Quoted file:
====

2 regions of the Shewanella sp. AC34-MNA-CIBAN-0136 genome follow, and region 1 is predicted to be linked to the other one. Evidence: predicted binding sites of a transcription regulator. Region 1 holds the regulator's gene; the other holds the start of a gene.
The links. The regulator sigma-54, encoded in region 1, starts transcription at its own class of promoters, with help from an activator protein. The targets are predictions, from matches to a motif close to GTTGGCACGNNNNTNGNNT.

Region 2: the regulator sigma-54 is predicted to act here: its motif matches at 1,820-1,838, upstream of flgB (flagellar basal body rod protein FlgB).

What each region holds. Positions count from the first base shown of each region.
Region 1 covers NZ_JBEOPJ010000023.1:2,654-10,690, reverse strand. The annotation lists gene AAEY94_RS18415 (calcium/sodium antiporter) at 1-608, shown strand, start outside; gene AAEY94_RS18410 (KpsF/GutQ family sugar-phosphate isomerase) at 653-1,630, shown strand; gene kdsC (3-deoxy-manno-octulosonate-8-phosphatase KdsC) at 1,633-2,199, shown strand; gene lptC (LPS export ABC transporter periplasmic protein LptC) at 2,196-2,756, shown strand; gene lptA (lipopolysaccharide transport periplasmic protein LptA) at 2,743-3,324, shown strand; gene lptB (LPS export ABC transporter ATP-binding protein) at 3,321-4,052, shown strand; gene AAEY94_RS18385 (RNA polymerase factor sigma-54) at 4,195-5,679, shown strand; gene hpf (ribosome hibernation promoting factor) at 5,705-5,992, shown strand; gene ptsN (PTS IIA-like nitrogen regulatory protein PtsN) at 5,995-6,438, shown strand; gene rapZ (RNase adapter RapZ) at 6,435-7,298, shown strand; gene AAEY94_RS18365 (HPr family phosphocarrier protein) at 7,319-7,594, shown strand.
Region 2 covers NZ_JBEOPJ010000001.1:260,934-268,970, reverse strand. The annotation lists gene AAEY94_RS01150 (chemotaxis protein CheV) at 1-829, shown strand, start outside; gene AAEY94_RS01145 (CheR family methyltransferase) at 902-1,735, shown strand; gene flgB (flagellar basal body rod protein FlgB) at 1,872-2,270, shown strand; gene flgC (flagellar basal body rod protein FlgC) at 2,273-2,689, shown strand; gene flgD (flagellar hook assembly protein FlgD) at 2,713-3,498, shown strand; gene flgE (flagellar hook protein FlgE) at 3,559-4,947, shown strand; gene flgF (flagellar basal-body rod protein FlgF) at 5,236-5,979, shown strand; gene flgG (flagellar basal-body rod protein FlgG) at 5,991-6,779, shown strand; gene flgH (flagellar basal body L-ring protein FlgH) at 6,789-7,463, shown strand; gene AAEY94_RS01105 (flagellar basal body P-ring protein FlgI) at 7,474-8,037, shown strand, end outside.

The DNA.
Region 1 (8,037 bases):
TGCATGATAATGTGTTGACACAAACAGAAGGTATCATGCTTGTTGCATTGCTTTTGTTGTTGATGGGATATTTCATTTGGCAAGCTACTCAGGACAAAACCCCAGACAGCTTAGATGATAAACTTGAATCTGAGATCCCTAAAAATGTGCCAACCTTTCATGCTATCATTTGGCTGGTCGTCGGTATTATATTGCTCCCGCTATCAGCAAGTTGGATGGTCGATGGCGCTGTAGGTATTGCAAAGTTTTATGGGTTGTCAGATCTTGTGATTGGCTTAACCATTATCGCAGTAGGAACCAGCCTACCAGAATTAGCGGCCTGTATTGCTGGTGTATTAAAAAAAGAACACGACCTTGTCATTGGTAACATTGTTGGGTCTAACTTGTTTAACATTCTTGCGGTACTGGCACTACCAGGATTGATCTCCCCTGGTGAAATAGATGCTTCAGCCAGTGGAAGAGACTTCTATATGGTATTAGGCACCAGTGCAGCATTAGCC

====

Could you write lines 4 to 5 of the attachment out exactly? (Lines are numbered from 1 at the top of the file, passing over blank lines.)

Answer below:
What each region holds. Positions count from the first base shown of each region.
Region 1 covers NZ_JBEOPJ010000023.1:2,654-10,690, reverse strand. The annotation lists gene AAEY94_RS18415 (calcium/sodium antiporter) at 1-608, shown strand, start outside; gene AAEY94_RS18410 (KpsF/GutQ family sugar-phosphate isomerase) at 653-1,630, shown strand; gene kdsC (3-deoxy-manno-octulosonate-8-phosphatase KdsC) at 1,633-2,199, shown strand; gene lptC (LPS export ABC transporter periplasmic protein LptC) at 2,196-2,756, shown strand; gene lptA (lipopolysaccharide transport periplasmic protein LptA) at 2,743-3,324, shown strand; gene lptB (LPS export ABC transporter ATP-binding protein) at 3,321-4,052, shown strand; gene AAEY94_RS18385 (RNA polymerase factor sigma-54) at 4,195-5,679, shown strand; gene hpf (ribosome hibernation promoting factor) at 5,705-5,992, shown strand; gene ptsN (PTS IIA-like nitrogen regulatory protein PtsN) at 5,995-6,438, shown strand; gene rapZ (RNase adapter RapZ) at 6,435-7,298, shown strand; gene AAEY94_RS18365 (HPr family phosphocarrier protein) at 7,319-7,594, shown strand.